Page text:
From These Hills
I just returned from Branson where I attended the Springtime Jubilee. I was able to hitch a ride with a busload of travelers from Central Baptist Church in Jonesboro.
The Jubilee featured speakers Johnny Hunt and Jim Hill. Gospel music and singing was by Ben and Allison Speer, Gold City, Squire Parsons, the McKameys and my favorite, the Gaither Vocal Band. Dennis Swanberg, comedian, also entertained.
There were busloads of people from many states. Arkansas and Missouri were well represented.
I caught a glimpse of a bus from Piggott Emmanuel Baptist Church but though I searched, I never located any Emmanuel folks. I did happen upon a couple of visitors from Corning. I believe they said there were 29 people on the bus from the Corning area.
Actually, there were so many people attending, it was difficult to keep up with our own group of 36.
I don't know the capacity of the Tri-Lakes Center, but it must hold over 2,500, and it was a sellout.
There was a second conference following the April 23-25 one. I'm sure there were some Piggott people who attended that conference, too.
I was reading an article this week that asked if we treat our spouses like dogs. The article inferred that maybe we should.
Actually our dogs demand a lot, but we love them anyway. That's how we are to treat our spouses, clinical psychologist Dr. Suzanne Phillips says.
True, we talk sweetly to our pets. We cuddle with them, pet them, play with them, and overlook their demands.
If you are like most dog owners, you forgive their bad behavior. We may get angry when they overturn and rummage in the kitchen waste can, but we don't hold grudges. We may have a rough time at work, but when we enter the door at home, our dog/dogs greet us with so much joy and enthusiasm that we forget our troubles for a moment. Perhaps a spouse should get the same affection and attention we give our pets.
Pets give unconditional love. They may cower at our cross words, but they forgive and forget quickly.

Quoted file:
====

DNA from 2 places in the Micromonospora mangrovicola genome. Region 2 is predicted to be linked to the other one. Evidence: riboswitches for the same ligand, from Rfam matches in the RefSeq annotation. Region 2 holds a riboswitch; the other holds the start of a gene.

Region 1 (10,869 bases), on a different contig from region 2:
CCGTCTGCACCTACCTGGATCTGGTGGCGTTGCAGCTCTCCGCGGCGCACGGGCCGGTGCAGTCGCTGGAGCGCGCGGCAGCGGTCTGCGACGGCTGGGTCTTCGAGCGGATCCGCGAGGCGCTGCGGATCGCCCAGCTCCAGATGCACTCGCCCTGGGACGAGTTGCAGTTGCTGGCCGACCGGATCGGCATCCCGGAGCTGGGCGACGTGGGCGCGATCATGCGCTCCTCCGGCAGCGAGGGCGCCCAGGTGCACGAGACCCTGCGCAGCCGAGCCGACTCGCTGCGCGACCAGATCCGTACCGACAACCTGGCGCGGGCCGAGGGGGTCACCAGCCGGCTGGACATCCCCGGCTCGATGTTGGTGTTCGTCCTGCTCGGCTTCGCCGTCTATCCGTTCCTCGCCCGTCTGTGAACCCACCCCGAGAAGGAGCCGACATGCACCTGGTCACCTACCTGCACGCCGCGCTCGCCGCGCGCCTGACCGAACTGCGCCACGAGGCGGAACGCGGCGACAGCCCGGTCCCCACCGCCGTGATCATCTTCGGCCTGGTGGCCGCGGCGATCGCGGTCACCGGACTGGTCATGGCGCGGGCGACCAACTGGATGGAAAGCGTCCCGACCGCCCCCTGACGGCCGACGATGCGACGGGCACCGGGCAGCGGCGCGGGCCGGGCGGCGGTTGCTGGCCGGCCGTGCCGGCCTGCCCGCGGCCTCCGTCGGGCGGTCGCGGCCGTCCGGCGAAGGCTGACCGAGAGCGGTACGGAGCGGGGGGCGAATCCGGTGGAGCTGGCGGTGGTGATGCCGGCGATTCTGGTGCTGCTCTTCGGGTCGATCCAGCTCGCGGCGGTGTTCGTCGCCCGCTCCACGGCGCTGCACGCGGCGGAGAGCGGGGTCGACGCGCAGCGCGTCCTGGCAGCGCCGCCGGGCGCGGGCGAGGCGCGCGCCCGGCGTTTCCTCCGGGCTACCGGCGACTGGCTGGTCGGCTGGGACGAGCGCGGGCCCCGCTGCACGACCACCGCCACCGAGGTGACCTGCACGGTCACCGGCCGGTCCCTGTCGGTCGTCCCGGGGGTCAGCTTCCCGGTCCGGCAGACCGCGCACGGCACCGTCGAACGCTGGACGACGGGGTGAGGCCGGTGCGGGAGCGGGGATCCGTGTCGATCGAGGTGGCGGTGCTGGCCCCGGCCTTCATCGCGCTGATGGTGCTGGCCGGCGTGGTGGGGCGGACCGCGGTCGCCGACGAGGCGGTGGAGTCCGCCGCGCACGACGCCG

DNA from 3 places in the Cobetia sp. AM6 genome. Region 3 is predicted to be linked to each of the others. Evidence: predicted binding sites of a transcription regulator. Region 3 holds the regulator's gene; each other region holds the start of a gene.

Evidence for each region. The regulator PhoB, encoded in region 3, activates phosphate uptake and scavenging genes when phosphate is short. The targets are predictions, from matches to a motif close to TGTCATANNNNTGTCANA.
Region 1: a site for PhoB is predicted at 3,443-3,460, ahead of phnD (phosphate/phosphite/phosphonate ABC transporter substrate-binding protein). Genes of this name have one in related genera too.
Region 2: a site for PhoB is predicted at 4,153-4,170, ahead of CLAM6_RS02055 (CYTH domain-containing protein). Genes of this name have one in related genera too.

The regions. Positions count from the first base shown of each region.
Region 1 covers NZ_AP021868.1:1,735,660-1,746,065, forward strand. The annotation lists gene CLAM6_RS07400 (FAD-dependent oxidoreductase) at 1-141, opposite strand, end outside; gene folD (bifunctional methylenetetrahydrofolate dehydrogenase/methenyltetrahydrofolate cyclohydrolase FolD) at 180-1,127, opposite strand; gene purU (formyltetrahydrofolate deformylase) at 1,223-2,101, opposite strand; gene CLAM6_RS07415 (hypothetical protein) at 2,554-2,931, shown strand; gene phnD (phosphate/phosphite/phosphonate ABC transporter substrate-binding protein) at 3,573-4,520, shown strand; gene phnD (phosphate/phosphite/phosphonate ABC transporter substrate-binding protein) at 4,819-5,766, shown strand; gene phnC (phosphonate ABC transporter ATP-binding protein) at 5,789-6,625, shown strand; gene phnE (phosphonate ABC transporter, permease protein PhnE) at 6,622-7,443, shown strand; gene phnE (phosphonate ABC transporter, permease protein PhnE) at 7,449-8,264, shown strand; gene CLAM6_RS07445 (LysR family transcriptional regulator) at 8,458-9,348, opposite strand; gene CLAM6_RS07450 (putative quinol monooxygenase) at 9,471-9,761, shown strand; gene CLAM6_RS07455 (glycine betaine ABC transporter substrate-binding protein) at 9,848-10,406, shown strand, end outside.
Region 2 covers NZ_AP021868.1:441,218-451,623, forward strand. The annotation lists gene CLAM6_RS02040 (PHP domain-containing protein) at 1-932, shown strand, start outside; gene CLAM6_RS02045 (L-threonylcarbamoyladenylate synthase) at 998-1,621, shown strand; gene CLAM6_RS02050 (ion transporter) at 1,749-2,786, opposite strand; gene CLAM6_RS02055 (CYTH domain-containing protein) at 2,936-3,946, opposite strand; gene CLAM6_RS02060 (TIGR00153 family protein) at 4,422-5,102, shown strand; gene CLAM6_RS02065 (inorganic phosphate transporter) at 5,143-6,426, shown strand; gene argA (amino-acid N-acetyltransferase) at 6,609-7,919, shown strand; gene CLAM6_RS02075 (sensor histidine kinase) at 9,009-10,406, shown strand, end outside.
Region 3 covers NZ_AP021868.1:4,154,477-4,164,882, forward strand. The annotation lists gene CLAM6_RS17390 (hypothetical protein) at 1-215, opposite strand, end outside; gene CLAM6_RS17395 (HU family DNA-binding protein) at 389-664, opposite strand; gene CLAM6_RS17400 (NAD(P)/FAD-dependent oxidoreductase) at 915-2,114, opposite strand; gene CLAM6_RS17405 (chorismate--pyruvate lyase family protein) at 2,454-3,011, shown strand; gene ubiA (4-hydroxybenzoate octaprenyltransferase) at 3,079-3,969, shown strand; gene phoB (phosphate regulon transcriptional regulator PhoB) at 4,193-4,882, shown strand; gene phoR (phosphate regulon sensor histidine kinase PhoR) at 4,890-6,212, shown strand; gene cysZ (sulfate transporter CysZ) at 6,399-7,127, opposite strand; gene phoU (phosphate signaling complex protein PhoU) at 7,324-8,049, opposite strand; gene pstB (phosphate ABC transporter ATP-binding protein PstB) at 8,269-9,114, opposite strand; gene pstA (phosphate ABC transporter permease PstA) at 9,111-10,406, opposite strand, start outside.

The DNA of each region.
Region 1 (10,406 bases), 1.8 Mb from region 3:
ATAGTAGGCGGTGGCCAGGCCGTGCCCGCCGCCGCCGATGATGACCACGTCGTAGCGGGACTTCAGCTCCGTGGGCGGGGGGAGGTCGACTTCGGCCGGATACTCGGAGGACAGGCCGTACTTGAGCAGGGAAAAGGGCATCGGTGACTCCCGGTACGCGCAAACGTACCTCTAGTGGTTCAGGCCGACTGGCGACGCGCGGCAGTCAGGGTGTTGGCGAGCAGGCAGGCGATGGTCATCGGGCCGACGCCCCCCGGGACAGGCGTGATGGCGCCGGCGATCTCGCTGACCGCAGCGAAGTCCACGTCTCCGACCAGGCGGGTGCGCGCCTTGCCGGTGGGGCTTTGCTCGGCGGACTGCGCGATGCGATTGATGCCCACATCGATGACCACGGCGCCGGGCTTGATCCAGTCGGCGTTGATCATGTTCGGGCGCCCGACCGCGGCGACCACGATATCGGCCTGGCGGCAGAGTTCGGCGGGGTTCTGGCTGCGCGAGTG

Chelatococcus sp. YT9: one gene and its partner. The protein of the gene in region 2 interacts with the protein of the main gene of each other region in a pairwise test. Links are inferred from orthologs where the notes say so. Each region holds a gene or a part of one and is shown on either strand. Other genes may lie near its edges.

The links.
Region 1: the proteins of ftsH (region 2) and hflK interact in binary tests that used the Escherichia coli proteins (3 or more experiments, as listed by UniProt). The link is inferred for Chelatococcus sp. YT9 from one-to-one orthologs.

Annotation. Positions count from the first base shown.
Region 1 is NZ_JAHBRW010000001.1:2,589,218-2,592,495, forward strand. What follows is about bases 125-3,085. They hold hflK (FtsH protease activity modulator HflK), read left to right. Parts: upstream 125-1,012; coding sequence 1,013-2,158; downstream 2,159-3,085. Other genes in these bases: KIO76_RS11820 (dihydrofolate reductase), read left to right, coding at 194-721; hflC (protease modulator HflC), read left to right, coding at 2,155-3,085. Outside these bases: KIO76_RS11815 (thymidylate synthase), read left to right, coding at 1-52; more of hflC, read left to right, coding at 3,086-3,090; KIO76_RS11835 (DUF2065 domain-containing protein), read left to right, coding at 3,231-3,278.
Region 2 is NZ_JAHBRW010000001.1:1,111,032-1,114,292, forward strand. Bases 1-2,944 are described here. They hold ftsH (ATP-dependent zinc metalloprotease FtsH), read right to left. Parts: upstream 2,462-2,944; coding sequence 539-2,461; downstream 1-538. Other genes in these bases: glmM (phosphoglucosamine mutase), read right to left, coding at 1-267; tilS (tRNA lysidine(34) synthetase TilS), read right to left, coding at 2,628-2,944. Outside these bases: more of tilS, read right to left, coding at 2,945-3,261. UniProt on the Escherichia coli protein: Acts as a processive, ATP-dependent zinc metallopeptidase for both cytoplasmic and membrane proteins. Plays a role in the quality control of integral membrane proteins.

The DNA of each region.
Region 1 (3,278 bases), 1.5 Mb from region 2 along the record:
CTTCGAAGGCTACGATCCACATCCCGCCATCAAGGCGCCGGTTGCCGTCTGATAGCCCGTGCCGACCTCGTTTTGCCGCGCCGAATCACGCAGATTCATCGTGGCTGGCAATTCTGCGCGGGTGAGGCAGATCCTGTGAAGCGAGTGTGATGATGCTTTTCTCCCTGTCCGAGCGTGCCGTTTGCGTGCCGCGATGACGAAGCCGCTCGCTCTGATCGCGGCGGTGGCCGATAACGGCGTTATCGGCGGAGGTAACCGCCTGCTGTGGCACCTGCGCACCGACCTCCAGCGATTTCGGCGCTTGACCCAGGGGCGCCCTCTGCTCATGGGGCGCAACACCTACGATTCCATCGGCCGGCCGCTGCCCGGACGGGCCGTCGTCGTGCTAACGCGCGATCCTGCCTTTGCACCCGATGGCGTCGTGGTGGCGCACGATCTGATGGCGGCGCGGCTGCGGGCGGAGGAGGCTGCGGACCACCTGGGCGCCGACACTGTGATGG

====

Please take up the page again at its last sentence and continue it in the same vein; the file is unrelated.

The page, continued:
Could we learn from our pet?
Does your husband have a favorite recliner that he claims as his own?
My husband claimed his Lazy-Z-Boy recliner as "his chair." If he entered the room and another family member was seated in his chair, that person immediately got up and relinquished the chair to him. That was just an unspoken rule. American custom called for the breadwinner in any family to have an exclusive chair. That custom was perpetuated for generations.
Now that women also go to the workplace, I don't know if that rule still holds. Maybe they each have an exclusive chair nowadays.
It's almost impossible to pick up a woman's' magazine that doesn't have an article about beauty and skin care.
There will be anti-aging tips and recommendations for staying ahead of the aging game. I recently read such an article on skin care that was prefaced with "how to look your youngest no matter your age."
In your 20s you can't see damage yet, but sunscreen is highly recommended, the article stated.
In your 30s you are told to exfoliate and to use Vitamin-A derivatives such as retinol and vitamin C to help smooth fine lines and wrinkles.
In your 40s your fine lines have become wrinkles and crow's feet and you might want to use a prescription retinol or a basic daytime moisturizer with sunscreen and anti-sun damaging ingredients.
There was no advice for the 60 and older woman.
A few magazines might address the 60-year-old -- but few.
But here's my gripe. The woman in her 70s and 80s is ignored. She might as well not exist.
Apparently her skin needs no attention.
Must the over-the-hill segment resort to facelifts and lasers?
I'd like just once to pick up a magazine and see an article about skin care for those 75 and older.
I'll keep searching, but I'm not going to hold my breath.